This summer was racked by guilt. I felt I wasn’t doing enough for my kids and letting them watch ipads way too much. I felt bad that they couldn’t go to their grandparents because of the possible risk to my health. They missed each other badly. I broke down in tears after I emailed the school. I was so tired. I was a nervous wreak because I felt myself sliding downhill since I was one month late on my ocrevus infusion and was experiencing the Crap Gap (the term Ocrevus patients have created to describe the less energy they feel the month or two preceding their infusion.)
My husband and I came up with a plan. He was helping me all he could, but he works full time to support our family. He was doing that work from home, in our garage, trying to make multi million hotel deals happen, while the kids ran around the house and made noise as I tried to keep up.
My parents live in North Carolina, across the country from California. Air travel was a risk. My mother is semi retired, my Dad has one semester left of classes, which he is teaching solely online, not in person, and my brother is living with them. I would my kids Nani, Nana, and Jonny mama to help me. (These are the terms for grandparents and uncle on the mother’s side in the hindi language.) I would have the help I so desperately needed with my parents and brother who could self quarantine with me.
The plan was to go across the country to so I could have help homeschooling the children, not distance learning, which was a frustrating experience. But how would we get there?
My husband suggested I start looking for travel trailers. If we drove across the country, hauling a trailer with our Yukon Denali, we wouldn’t have to use public toilets. We wouldn’t have to stay in hotels. We would minimize our risks of infection.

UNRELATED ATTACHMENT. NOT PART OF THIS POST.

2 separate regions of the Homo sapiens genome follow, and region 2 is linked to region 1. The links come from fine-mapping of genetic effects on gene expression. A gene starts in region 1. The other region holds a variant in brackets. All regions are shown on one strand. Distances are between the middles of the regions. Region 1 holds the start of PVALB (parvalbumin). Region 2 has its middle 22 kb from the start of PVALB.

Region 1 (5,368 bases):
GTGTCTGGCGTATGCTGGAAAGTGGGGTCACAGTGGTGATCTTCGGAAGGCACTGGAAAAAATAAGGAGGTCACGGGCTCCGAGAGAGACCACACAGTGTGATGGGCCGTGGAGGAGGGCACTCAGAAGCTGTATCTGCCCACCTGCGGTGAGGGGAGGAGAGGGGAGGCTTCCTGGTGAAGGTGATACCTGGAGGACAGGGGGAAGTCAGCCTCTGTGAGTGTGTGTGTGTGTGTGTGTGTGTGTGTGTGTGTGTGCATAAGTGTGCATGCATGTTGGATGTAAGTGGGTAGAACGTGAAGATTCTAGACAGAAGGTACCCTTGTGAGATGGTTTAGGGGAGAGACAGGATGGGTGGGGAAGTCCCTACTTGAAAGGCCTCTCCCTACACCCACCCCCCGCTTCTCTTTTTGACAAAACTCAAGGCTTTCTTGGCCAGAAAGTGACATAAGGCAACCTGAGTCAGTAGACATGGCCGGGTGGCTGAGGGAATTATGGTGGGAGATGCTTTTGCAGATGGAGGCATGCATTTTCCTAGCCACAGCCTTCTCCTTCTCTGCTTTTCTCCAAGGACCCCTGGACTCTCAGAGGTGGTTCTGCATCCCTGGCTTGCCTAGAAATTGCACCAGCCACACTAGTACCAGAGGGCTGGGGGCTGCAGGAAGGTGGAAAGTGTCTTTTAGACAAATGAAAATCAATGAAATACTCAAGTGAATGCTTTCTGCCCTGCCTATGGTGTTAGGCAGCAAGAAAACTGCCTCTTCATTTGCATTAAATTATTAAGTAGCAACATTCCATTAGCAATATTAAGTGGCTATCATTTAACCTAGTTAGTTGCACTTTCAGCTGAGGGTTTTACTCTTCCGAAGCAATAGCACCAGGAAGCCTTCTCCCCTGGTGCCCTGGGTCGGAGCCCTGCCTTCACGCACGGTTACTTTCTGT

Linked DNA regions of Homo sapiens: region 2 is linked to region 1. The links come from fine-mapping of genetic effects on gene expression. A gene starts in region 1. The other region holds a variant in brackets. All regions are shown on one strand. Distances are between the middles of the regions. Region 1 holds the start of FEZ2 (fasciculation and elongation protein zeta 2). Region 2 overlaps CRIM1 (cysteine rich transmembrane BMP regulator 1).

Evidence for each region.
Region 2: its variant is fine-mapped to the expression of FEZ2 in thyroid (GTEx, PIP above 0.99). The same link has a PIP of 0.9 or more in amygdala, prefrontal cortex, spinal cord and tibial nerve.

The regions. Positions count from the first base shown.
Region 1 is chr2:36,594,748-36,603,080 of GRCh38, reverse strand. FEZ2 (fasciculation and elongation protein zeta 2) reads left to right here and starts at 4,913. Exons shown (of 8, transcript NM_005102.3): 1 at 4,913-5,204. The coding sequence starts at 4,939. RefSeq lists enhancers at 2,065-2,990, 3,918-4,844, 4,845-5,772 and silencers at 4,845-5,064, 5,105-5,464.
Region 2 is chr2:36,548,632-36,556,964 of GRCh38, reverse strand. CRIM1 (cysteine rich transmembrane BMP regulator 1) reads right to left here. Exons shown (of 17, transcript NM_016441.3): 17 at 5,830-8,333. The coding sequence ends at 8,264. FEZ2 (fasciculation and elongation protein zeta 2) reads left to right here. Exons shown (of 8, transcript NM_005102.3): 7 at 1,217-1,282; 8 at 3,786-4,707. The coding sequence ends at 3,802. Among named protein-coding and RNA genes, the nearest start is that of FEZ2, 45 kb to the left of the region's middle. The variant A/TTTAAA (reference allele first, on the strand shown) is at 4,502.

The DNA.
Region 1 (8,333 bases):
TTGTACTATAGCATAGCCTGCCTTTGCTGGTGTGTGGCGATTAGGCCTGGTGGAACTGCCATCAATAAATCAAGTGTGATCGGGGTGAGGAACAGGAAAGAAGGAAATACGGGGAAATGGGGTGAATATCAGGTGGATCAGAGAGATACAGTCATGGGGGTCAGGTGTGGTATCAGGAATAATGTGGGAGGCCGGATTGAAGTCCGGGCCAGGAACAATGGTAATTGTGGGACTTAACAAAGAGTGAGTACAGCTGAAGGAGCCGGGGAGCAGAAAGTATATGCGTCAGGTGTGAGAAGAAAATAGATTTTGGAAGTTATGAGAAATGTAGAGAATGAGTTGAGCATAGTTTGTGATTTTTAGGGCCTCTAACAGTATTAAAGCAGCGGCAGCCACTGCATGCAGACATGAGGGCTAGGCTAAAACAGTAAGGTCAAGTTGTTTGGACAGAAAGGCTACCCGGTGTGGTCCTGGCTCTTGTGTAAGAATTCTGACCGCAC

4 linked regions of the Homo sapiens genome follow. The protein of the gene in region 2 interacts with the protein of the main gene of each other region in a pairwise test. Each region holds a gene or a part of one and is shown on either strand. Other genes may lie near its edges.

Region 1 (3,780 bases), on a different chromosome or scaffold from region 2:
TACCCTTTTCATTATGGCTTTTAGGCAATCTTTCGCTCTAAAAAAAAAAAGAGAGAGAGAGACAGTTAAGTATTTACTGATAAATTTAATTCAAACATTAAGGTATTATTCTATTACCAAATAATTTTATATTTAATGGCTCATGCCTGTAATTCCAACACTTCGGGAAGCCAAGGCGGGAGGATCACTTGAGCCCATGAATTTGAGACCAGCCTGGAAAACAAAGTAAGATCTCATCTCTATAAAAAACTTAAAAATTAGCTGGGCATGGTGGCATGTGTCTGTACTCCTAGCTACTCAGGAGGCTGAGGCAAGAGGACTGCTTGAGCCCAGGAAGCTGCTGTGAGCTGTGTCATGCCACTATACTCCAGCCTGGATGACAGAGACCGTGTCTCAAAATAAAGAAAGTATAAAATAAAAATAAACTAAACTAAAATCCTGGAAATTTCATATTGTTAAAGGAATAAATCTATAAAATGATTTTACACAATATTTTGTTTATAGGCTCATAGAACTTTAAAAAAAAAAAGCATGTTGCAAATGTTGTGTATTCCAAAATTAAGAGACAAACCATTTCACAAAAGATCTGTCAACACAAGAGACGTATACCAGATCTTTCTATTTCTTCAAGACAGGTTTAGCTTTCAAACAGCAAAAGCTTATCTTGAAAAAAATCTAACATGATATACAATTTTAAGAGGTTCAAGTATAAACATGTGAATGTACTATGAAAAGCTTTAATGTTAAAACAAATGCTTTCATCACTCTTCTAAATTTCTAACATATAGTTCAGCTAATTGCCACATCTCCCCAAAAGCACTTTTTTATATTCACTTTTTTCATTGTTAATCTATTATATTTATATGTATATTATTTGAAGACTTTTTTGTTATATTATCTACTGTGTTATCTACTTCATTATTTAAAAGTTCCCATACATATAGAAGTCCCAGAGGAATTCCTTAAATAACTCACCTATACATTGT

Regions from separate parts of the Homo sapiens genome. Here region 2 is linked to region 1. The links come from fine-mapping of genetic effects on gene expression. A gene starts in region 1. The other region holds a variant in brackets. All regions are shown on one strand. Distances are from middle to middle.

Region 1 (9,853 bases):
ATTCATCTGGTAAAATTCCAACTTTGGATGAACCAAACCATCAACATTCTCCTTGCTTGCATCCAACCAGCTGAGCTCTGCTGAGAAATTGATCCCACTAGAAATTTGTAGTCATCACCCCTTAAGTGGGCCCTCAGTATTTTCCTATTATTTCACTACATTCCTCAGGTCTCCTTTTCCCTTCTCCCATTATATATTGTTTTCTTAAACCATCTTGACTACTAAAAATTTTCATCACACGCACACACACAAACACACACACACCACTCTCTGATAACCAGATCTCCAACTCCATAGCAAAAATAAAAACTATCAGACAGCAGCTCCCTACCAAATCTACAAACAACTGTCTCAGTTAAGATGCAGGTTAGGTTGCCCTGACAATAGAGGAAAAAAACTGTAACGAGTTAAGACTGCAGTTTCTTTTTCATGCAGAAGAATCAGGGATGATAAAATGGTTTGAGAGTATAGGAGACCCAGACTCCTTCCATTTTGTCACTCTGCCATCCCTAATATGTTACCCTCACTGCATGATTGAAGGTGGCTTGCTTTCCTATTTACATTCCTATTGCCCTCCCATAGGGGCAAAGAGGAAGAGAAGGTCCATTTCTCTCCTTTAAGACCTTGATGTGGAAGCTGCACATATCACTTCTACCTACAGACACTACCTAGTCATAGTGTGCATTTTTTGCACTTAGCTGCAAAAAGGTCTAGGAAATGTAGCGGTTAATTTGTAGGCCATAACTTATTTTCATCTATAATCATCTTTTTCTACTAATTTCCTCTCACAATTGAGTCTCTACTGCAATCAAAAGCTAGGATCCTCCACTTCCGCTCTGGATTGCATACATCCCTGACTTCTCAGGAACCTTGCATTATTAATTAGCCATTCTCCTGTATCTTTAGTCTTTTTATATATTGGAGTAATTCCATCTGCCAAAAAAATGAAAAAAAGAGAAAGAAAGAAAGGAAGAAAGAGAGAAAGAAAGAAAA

I hopped onto RV share, and my husband, who also has his used car dealer license monitored the car auctions, now exclusively online due to Covid restrictions, for a trailer. I began packing slowly. I got my Ocrevus infusion. I received my last dose of elezanumab and in August I had my in person neurologist evaluation to close the active 12 month portion of the infusions of the elezanumab trial. I notified my clincial trial team, who told me I could do the last appointments from a distance. We had a plan in place.
Still, with the day to day nature of my husband’s business, we needed to bide our time and wait for a break in his work so he could afford to take the two weeks to drive us to North Carolina, and then return to California. The plan was in place, the lull came, I found a trailer by sending out requests for trailers, and a great guy named Zac agreed to rent us his 2014 Forest River RV, Salem Cruise Line trailer.
We prepped, I packed like mad, and we hit the road.
To be continued….
This is a two- part blog post. I’m trying to get myself on a regular posting schedule, and a to be continued is a perfect way to make myself do just. I am taking the time to write the post this week. Thank you to my subscribers who are hanging in there and keep coming back. Thank you everyone for encouraging my writing. Please comment below and tell me how you are coping during this pandemic. God be with you till we meet again. Stay safe!